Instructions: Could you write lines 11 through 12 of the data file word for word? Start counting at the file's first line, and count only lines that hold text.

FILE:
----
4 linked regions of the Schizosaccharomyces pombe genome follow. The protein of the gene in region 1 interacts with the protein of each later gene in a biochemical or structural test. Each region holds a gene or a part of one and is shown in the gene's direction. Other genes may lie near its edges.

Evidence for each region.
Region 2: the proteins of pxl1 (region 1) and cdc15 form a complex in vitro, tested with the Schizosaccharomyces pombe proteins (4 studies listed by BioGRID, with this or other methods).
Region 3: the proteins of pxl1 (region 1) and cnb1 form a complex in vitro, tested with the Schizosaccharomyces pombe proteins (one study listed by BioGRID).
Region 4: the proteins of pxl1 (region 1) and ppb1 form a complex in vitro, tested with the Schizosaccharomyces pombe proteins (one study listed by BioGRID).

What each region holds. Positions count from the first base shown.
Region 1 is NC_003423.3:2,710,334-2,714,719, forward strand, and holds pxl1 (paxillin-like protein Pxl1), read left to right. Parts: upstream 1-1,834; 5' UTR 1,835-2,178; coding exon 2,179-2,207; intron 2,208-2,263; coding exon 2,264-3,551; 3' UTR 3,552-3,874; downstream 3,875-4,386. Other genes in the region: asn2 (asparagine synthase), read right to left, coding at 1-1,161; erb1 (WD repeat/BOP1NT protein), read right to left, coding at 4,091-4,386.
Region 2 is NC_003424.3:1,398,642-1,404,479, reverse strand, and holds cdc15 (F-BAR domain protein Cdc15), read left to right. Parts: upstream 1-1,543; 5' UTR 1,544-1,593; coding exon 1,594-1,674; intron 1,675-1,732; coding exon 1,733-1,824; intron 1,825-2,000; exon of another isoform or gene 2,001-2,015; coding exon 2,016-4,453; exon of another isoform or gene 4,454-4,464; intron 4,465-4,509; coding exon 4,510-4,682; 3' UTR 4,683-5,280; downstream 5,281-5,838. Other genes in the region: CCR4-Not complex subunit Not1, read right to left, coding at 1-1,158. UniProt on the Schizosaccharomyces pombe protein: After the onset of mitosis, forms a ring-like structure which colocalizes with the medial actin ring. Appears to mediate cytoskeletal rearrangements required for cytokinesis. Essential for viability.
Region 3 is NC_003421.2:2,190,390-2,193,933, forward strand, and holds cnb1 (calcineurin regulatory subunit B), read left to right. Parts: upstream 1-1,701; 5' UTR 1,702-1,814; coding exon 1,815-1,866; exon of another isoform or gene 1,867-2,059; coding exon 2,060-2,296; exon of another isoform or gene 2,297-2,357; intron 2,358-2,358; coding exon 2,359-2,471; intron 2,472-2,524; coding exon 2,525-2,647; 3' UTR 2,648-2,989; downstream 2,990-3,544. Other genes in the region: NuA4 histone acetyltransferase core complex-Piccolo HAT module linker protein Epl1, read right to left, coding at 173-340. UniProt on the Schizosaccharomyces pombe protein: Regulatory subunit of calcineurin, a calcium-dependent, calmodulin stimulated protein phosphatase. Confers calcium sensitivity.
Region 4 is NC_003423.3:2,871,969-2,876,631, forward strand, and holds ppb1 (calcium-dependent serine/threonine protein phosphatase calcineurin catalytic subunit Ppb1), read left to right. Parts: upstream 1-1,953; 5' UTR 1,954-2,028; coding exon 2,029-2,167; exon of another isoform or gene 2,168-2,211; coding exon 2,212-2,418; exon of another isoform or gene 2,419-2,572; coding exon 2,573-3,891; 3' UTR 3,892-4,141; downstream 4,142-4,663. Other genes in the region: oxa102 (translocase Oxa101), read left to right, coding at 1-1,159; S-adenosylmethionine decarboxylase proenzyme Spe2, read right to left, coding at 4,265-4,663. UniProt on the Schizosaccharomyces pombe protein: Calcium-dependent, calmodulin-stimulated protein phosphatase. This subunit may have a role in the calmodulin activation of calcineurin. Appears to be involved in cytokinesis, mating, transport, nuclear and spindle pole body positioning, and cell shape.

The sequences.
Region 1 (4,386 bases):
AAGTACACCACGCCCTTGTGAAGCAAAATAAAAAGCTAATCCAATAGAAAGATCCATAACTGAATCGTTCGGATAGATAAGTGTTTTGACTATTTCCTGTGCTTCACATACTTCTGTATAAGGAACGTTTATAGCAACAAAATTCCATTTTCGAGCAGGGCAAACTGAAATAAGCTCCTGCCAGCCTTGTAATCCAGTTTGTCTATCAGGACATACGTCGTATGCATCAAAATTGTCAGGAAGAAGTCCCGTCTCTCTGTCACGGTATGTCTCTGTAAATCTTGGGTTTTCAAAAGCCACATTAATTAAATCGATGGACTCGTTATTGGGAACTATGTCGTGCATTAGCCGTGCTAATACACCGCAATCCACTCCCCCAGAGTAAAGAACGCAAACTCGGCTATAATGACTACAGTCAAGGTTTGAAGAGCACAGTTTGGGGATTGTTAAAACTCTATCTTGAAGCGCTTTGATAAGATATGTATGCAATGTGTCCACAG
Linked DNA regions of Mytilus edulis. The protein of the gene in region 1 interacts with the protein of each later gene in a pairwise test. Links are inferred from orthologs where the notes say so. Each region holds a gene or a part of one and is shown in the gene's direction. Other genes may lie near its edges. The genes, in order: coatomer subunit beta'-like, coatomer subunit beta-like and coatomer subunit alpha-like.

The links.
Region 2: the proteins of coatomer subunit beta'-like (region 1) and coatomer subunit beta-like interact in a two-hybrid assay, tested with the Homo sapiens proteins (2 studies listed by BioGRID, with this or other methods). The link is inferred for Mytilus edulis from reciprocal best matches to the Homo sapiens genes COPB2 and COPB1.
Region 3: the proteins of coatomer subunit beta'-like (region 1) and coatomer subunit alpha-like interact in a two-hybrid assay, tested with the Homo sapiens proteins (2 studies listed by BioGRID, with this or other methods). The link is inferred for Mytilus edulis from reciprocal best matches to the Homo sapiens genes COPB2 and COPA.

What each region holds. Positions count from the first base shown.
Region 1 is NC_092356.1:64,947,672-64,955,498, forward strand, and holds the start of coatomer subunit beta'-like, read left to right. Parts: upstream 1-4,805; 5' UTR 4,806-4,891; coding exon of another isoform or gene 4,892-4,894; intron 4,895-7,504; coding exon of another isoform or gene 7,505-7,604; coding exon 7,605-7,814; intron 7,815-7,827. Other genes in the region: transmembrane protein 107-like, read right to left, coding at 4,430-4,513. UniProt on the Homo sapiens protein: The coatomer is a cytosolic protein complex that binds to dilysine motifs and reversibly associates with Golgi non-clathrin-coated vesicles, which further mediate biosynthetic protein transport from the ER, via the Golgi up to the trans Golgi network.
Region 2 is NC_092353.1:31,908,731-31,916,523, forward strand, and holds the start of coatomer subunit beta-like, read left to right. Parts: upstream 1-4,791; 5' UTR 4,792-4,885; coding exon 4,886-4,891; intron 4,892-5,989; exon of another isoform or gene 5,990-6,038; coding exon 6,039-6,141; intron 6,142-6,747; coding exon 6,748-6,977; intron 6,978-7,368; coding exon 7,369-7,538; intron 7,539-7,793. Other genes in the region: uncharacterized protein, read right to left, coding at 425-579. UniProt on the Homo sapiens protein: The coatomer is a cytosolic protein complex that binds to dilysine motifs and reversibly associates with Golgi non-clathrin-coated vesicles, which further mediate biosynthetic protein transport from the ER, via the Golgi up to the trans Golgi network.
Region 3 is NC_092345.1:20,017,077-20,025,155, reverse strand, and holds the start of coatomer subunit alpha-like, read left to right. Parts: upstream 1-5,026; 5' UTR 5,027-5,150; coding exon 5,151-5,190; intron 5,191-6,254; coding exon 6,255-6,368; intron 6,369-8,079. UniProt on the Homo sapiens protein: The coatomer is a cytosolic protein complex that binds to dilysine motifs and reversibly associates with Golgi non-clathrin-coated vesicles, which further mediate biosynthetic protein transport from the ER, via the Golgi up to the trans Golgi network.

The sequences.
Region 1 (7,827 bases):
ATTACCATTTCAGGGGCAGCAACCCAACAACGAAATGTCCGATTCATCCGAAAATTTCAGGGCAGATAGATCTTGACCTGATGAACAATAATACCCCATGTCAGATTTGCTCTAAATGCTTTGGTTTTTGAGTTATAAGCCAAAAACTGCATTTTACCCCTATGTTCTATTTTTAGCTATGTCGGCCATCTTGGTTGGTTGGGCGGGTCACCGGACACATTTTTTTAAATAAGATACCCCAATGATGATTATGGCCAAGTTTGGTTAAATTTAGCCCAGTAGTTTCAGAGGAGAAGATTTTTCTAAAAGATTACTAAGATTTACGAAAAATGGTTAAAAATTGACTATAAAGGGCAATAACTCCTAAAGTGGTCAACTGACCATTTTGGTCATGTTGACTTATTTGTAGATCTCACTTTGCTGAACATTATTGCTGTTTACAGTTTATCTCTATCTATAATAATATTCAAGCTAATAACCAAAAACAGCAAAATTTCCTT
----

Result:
The sequences.
Region 1 (4,386 bases):